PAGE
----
Pierre Hotel Owner Seeks to Cut Debt Selling Belmond, Assets

  • Taj chain sees 30% debt reduction by FY17 from $786 million
  • Indian Hotels plans properties in Tokyo, Beijing to Doha

The operator of New York’s Pierre hotel is seeking to cut its debt by as much as 30 percent in about a year by selling some of its assets, including the stake it holds in a luxury chain that runs the 21 Club restaurant.

Indian Hotels Co., part of the $109 billion coffee-to-cars conglomerate Tata Sons Ltd. that owns the Taj brand of luxury hotels, prefers to raise capital from its own asset base and use that to help pay part of its $786 million of debt, Managing Director Rakesh Sarna said in an interview. On top of his sale list is its 6.98 percent stake in the erstwhile Orient-Express Hotels, now called Belmond Ltd., he said.

“We have a debt situation to deal with,” Sarna said at his office in Mumbai. “I feel reasonably sure that by March 2017, we will make progress. I’d be disappointed if it was any less than 30 percent.”

For Sarna, reducing the debt from a level unseen since 2008 is crucial to his strategy of expanding the chain locally and in some Asian nations where business travel and tourism are picking up. The deleveraging is also part of Tata Chairman Cyrus Mistry’s Vision 2025 to help propel the group’s companies into the top 25 globally by market value and make their products and services available to a quarter of the world’s population.

Kicking the Can

Sarna ruled out refinancing of Indian Hotels debt, saying “you can only kick the can down the road so often,” and said he preferred what he called the “classic, transparent” way to cut the obligations. 

Of the consolidated gross debt of 53.37 billion rupees ($786 million) at the end of December, B&K Securities India Pvt. estimates 5.5 billion rupees will come up for repayment in the year starting April 1, and 6.1 billion rupees the following year.

Cutting costs and improved tourist flows into India may help the company report its first full-year net profit of 359.5 million rupees, ending three straight years of losses, according to analysts’ forecasts by Bloomberg. The share price of the company has tripled since touching a four-year low in August 2013 and traded at 111.10 rupees on Tuesday.

Growth Potential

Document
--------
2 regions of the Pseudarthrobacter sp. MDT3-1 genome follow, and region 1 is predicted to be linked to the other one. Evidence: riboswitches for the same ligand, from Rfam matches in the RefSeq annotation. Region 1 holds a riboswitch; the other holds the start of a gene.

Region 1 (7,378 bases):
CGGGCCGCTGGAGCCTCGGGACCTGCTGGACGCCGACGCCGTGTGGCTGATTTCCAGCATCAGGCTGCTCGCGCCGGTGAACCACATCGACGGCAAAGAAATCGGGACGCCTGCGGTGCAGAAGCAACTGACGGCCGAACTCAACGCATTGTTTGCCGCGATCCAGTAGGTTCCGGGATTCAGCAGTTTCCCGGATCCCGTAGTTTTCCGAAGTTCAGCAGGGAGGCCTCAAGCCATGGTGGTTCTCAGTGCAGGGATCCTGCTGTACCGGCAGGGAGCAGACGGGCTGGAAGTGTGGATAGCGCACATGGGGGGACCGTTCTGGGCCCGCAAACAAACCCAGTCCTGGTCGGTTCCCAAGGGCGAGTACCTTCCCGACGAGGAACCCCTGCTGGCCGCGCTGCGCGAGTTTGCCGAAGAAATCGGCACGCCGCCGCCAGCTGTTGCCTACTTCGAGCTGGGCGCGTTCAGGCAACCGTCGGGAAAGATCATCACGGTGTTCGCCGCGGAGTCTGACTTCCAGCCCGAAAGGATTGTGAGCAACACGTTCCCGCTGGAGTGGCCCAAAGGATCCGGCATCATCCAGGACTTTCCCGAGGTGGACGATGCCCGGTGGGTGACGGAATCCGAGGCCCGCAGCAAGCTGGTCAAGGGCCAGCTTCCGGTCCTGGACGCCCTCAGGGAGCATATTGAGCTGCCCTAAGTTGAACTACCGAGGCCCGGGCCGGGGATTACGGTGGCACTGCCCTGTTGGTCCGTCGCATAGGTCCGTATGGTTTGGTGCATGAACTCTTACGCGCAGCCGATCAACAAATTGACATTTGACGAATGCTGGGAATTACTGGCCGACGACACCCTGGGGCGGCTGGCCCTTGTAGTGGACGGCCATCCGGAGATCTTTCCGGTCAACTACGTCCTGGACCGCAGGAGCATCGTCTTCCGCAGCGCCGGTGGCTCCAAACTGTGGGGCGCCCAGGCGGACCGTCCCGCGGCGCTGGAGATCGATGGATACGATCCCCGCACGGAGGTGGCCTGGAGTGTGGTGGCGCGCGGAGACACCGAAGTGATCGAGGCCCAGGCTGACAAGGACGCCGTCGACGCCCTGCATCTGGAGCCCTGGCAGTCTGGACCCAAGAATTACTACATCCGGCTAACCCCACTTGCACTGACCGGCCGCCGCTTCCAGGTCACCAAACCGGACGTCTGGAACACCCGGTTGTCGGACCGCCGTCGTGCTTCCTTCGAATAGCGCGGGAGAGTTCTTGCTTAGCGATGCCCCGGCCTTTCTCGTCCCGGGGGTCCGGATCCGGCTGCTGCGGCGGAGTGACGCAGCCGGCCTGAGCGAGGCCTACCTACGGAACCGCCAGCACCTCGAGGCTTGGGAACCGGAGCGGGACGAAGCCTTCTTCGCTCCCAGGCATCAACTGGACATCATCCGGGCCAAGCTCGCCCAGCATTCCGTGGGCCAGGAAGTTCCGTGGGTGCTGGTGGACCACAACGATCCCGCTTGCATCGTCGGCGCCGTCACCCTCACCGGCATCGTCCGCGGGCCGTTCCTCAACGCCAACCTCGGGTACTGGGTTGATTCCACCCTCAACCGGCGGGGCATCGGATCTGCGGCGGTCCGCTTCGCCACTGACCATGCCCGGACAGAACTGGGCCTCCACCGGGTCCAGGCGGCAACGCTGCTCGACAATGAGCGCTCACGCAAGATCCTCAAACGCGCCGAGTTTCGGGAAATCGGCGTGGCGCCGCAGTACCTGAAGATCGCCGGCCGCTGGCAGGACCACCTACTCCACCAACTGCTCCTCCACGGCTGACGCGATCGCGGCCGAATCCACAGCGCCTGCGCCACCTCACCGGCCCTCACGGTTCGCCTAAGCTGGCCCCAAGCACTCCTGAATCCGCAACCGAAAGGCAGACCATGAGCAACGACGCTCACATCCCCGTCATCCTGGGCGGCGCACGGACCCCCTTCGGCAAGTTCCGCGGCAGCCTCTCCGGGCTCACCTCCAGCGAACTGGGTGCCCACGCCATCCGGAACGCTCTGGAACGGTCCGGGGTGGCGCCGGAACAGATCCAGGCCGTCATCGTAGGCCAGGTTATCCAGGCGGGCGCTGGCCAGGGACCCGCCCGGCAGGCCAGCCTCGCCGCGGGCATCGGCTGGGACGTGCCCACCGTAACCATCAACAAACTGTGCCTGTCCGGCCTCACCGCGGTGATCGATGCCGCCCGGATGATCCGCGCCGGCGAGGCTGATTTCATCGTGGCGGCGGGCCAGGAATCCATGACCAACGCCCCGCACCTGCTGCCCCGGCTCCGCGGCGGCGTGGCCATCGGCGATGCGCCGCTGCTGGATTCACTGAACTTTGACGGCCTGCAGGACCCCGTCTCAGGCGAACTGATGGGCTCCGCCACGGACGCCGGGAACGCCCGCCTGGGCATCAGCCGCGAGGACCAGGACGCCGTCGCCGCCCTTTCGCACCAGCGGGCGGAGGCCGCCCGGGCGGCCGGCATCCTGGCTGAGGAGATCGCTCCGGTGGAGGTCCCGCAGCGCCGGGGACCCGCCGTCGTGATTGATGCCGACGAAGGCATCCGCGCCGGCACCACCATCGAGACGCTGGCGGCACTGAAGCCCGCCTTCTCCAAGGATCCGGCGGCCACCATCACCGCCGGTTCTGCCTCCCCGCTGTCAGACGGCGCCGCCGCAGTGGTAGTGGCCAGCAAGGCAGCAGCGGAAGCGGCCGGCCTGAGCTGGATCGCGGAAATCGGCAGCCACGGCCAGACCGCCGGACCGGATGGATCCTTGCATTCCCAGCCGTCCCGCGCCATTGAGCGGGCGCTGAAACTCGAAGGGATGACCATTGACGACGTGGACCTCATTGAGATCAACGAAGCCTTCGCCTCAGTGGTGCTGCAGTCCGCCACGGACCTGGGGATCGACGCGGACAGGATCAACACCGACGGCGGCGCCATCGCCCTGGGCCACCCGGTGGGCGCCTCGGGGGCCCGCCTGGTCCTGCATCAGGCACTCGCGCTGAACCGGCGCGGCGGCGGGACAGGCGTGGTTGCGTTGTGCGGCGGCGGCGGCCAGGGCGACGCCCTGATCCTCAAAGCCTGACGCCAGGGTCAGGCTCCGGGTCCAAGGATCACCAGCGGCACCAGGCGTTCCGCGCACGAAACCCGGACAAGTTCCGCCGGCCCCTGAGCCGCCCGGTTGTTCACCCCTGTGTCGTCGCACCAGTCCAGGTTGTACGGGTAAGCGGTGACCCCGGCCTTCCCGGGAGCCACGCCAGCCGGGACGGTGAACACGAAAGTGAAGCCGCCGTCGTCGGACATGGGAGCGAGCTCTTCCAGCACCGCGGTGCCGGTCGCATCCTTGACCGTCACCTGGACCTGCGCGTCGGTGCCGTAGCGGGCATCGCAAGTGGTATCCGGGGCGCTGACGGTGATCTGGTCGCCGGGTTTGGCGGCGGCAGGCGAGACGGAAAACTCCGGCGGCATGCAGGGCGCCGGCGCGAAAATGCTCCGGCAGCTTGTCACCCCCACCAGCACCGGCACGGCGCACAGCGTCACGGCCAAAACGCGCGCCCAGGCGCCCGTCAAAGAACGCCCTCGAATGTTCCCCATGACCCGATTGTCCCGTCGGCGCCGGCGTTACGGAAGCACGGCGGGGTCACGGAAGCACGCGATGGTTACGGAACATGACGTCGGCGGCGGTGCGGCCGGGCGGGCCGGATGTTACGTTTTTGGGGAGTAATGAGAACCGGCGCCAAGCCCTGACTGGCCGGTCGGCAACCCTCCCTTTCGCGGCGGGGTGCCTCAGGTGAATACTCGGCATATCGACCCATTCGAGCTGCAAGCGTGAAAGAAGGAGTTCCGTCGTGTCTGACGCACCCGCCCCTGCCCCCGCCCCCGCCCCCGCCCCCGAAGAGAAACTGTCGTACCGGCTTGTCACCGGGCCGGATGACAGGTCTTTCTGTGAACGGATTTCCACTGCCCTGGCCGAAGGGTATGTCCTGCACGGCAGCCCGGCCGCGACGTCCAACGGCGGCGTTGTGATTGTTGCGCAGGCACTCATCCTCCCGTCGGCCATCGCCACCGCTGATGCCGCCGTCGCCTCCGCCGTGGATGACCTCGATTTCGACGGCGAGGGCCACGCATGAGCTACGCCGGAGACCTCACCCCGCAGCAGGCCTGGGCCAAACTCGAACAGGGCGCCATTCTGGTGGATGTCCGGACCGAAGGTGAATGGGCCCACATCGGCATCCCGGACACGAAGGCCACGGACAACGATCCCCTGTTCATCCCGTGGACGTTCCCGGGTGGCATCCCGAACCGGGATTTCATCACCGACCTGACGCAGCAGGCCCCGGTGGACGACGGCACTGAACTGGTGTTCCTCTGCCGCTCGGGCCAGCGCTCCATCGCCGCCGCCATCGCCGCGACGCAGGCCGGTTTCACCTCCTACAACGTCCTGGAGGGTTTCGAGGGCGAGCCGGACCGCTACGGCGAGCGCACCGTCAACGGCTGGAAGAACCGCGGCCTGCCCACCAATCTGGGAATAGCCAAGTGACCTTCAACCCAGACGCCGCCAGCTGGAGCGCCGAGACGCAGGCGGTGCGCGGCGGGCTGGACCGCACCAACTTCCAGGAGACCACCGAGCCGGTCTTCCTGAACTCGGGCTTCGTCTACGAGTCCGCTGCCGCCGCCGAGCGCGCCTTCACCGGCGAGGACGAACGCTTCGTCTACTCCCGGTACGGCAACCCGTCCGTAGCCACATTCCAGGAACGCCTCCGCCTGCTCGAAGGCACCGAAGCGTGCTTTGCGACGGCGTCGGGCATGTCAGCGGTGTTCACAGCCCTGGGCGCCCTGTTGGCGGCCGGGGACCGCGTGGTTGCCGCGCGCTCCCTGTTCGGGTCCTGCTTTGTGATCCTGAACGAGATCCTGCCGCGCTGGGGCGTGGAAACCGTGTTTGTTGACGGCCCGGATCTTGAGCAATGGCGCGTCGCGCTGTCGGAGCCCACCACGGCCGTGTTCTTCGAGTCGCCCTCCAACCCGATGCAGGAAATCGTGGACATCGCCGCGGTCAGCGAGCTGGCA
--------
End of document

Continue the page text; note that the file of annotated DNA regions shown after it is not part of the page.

The South Asian region ranked second among 12 world regions in growth potential in the decade to 2025, according to the latest report by World Travel and Tourism Council. The direct contribution of travel and tourism to national income of South Asian nations could jump 78 percent to $209.4 billion by 2025 from $117.9 billion in 2014, it said.

Indian Hotels owns and manages 15 international hotels including The Pierre in New York and St. James Court in London. In India, it has 121 across brands, including the country’s first five-star hotel, which was scarred during the Mumbai terror attacks in 2008.

“Currently, the company is undergoing a comprehensive review of its unmonetized assets,” B&K’s Mumbai-based analysts Suryansh Agarwal and Parin Tanna wrote in a report last month. “Any move to sell assets to generate cash and repay debt would be positive for the company.”

The sale of its stake in Belmond is a “matter of timing” as the share price has tumbled to about $8.75 from the $32 Indian Hotels paid when it bought a holding in 2007, Sarna said.

“We do plan to exit that equation as soon as we can,” he said. “By the way, we aren’t waiting for the $32 levels to come back, but we also aren’t gonna sell at $8. But that asset sale would be on top of the list.”

One-year default risk for Indian Hotels has fallen while share prices have risen
One-year default risk for Indian Hotels has fallen while share prices have risen

Indian Hotels plans to add 1,296 rooms across India by March 2017. Mid-sized hotels in Mumbai and New Delhi would be priority, and a search is on for high-yield locations, Sarna said.

Cleaning up its books is also crucial to raise capital for further expansion as the chain plans to open properties in countries ranging from Vietnam and China to Qatar as a pick-up in business travel and tourism in some Asian and Arab nations offers growth opportunities beyond its home market amid a slowdown in the U.S.

Primary targets are Thailand, Malaysia, Singapore, Cambodia, Abu Dhabi and Muscat, while the next priority would be North Asian cities including Hong Kong, Tokyo, Shanghai and Beijing, with most of them through management contracts, Sarna said, without elaborating.

“We’ve got a strategy how to do it,” Sarna said at his office in Mumbai. “These things take a long time. We are trying our best to get there.”

Plans are already afoot in Thailand where the company owns a piece on land on Phuket island, he said.

“It is a good strategy to go to emerging markets with higher growth potential,” said Sumant Kumar, analyst at Elara Securities India Pvt. in Mumbai, who rates the stock a buy. “It brings in diversification. And the management contracts ensure that it stays an asset-light model.”


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